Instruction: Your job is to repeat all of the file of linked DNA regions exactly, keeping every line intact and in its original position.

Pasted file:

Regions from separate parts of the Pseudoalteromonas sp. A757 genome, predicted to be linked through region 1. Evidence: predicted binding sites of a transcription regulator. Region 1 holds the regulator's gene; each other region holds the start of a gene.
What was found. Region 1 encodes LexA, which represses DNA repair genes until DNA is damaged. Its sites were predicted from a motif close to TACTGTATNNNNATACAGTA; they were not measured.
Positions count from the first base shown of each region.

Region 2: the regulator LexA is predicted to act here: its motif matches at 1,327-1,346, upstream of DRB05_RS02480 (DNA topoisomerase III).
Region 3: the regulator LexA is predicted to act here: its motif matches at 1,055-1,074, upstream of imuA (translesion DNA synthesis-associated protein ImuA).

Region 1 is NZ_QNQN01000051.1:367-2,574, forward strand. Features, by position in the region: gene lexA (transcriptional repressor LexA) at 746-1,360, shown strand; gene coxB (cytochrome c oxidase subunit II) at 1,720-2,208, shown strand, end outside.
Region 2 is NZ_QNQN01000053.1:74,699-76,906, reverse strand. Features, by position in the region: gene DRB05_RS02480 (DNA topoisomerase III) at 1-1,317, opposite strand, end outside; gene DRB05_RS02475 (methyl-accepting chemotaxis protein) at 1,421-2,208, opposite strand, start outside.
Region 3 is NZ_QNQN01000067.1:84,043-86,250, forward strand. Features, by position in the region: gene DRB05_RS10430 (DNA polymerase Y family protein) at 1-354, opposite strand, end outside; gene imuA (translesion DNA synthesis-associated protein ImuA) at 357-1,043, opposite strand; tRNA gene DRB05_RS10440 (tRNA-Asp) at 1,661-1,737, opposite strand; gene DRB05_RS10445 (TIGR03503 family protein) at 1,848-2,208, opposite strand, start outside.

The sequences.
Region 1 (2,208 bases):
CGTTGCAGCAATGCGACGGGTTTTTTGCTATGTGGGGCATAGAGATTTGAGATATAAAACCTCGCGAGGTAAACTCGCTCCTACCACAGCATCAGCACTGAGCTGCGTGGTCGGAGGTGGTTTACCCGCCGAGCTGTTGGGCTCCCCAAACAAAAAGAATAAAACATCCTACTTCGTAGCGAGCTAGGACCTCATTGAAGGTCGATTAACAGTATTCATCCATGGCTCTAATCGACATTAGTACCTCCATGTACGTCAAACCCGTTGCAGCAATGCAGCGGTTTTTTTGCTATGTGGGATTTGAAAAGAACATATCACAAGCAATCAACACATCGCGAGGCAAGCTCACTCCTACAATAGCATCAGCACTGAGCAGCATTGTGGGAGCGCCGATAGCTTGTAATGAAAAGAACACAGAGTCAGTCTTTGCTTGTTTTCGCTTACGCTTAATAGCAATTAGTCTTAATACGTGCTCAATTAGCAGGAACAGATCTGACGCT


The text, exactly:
Regions from separate parts of the Pseudoalteromonas sp. A757 genome, predicted to be linked through region 1. Evidence: predicted binding sites of a transcription regulator. Region 1 holds the regulator's gene; each other region holds the start of a gene.
What was found. Region 1 encodes LexA, which represses DNA repair genes until DNA is damaged. Its sites were predicted from a motif close to TACTGTATNNNNATACAGTA; they were not measured.
Positions count from the first base shown of each region.

Region 2: the regulator LexA is predicted to act here: its motif matches at 1,327-1,346, upstream of DRB05_RS02480 (DNA topoisomerase III).
Region 3: the regulator LexA is predicted to act here: its motif matches at 1,055-1,074, upstream of imuA (translesion DNA synthesis-associated protein ImuA).

Region 1 is NZ_QNQN01000051.1:367-2,574, forward strand. Features, by position in the region: gene lexA (transcriptional repressor LexA) at 746-1,360, shown strand; gene coxB (cytochrome c oxidase subunit II) at 1,720-2,208, shown strand, end outside.
Region 2 is NZ_QNQN01000053.1:74,699-76,906, reverse strand. Features, by position in the region: gene DRB05_RS02480 (DNA topoisomerase III) at 1-1,317, opposite strand, end outside; gene DRB05_RS02475 (methyl-accepting chemotaxis protein) at 1,421-2,208, opposite strand, start outside.
Region 3 is NZ_QNQN01000067.1:84,043-86,250, forward strand. Features, by position in the region: gene DRB05_RS10430 (DNA polymerase Y family protein) at 1-354, opposite strand, end outside; gene imuA (translesion DNA synthesis-associated protein ImuA) at 357-1,043, opposite strand; tRNA gene DRB05_RS10440 (tRNA-Asp) at 1,661-1,737, opposite strand; gene DRB05_RS10445 (TIGR03503 family protein) at 1,848-2,208, opposite strand, start outside.

The sequences.
Region 1 (2,208 bases):
CGTTGCAGCAATGCGACGGGTTTTTTGCTATGTGGGGCATAGAGATTTGAGATATAAAACCTCGCGAGGTAAACTCGCTCCTACCACAGCATCAGCACTGAGCTGCGTGGTCGGAGGTGGTTTACCCGCCGAGCTGTTGGGCTCCCCAAACAAAAAGAATAAAACATCCTACTTCGTAGCGAGCTAGGACCTCATTGAAGGTCGATTAACAGTATTCATCCATGGCTCTAATCGACATTAGTACCTCCATGTACGTCAAACCCGTTGCAGCAATGCAGCGGTTTTTTTGCTATGTGGGATTTGAAAAGAACATATCACAAGCAATCAACACATCGCGAGGCAAGCTCACTCCTACAATAGCATCAGCACTGAGCAGCATTGTGGGAGCGCCGATAGCTTGTAATGAAAAGAACACAGAGTCAGTCTTTGCTTGTTTTCGCTTACGCTTAATAGCAATTAGTCTTAATACGTGCTCAATTAGCAGGAACAGATCTGACGCT